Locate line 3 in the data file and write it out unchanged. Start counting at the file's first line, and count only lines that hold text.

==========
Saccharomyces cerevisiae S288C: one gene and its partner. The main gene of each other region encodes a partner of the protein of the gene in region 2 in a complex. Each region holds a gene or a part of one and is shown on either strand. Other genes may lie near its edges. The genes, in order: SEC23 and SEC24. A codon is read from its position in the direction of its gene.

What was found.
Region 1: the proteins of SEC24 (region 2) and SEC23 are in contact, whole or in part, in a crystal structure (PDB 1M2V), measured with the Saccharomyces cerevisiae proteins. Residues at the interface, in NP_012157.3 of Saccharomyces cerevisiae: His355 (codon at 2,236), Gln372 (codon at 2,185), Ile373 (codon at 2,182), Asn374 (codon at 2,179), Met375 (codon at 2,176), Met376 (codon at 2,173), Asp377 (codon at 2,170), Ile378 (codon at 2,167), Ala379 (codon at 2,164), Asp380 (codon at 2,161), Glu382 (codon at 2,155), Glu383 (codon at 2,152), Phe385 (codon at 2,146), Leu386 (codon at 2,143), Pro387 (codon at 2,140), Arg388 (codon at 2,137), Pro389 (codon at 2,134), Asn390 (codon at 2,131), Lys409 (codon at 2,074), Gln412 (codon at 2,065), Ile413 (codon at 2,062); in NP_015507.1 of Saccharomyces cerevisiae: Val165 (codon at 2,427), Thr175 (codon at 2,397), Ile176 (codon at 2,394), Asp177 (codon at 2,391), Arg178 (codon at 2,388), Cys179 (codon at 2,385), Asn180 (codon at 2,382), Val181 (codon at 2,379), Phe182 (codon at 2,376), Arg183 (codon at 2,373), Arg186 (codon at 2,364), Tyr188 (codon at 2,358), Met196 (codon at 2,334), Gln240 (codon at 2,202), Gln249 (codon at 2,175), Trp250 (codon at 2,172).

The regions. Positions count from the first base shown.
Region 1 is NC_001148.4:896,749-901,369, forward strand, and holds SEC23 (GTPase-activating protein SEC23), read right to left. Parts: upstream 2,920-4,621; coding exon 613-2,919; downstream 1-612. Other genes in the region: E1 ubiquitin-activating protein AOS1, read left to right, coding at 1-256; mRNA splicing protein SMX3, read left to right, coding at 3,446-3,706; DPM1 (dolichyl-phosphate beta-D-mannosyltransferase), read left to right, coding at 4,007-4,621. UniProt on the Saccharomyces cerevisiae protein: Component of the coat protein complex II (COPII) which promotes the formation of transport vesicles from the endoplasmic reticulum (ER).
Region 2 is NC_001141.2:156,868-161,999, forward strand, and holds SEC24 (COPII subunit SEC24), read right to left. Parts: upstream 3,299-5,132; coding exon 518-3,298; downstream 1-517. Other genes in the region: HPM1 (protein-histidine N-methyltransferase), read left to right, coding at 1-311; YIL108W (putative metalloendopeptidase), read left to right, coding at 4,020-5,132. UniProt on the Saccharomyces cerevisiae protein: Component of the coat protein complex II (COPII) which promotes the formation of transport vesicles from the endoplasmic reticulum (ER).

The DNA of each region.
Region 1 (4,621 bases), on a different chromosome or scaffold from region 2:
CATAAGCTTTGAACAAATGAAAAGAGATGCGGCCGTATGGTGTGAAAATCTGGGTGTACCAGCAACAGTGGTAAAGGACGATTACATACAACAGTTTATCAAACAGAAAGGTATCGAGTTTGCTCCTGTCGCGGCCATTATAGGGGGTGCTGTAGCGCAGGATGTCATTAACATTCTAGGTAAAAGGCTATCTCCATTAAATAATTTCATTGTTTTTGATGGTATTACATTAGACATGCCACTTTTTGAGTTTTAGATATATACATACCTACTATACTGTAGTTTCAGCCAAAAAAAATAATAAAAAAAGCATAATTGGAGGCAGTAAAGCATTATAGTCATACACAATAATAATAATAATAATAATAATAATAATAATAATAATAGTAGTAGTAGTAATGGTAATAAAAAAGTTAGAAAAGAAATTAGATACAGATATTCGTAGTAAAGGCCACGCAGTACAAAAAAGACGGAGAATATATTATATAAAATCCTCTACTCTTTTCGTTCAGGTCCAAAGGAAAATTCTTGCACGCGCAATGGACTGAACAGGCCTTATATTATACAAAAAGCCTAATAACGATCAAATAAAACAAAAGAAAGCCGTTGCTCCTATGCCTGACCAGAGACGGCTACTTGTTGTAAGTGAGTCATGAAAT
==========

Region 1: the proteins of SEC24 (region 2) and SEC23 are in contact, whole or in part, in a crystal structure (PDB 1M2V), measured with the Saccharomyces cerevisiae proteins. Residues at the interface, in NP_012157.3 of Saccharomyces cerevisiae: His355 (codon at 2,236), Gln372 (codon at 2,185), Ile373 (codon at 2,182), Asn374 (codon at 2,179), Met375 (codon at 2,176), Met376 (codon at 2,173), Asp377 (codon at 2,170), Ile378 (codon at 2,167), Ala379 (codon at 2,164), Asp380 (codon at 2,161), Glu382 (codon at 2,155), Glu383 (codon at 2,152), Phe385 (codon at 2,146), Leu386 (codon at 2,143), Pro387 (codon at 2,140), Arg388 (codon at 2,137), Pro389 (codon at 2,134), Asn390 (codon at 2,131), Lys409 (codon at 2,074), Gln412 (codon at 2,065), Ile413 (codon at 2,062); in NP_015507.1 of Saccharomyces cerevisiae: Val165 (codon at 2,427), Thr175 (codon at 2,397), Ile176 (codon at 2,394), Asp177 (codon at 2,391), Arg178 (codon at 2,388), Cys179 (codon at 2,385), Asn180 (codon at 2,382), Val181 (codon at 2,379), Phe182 (codon at 2,376), Arg183 (codon at 2,373), Arg186 (codon at 2,364), Tyr188 (codon at 2,358), Met196 (codon at 2,334), Gln240 (codon at 2,202), Gln249 (codon at 2,175), Trp250 (codon at 2,172).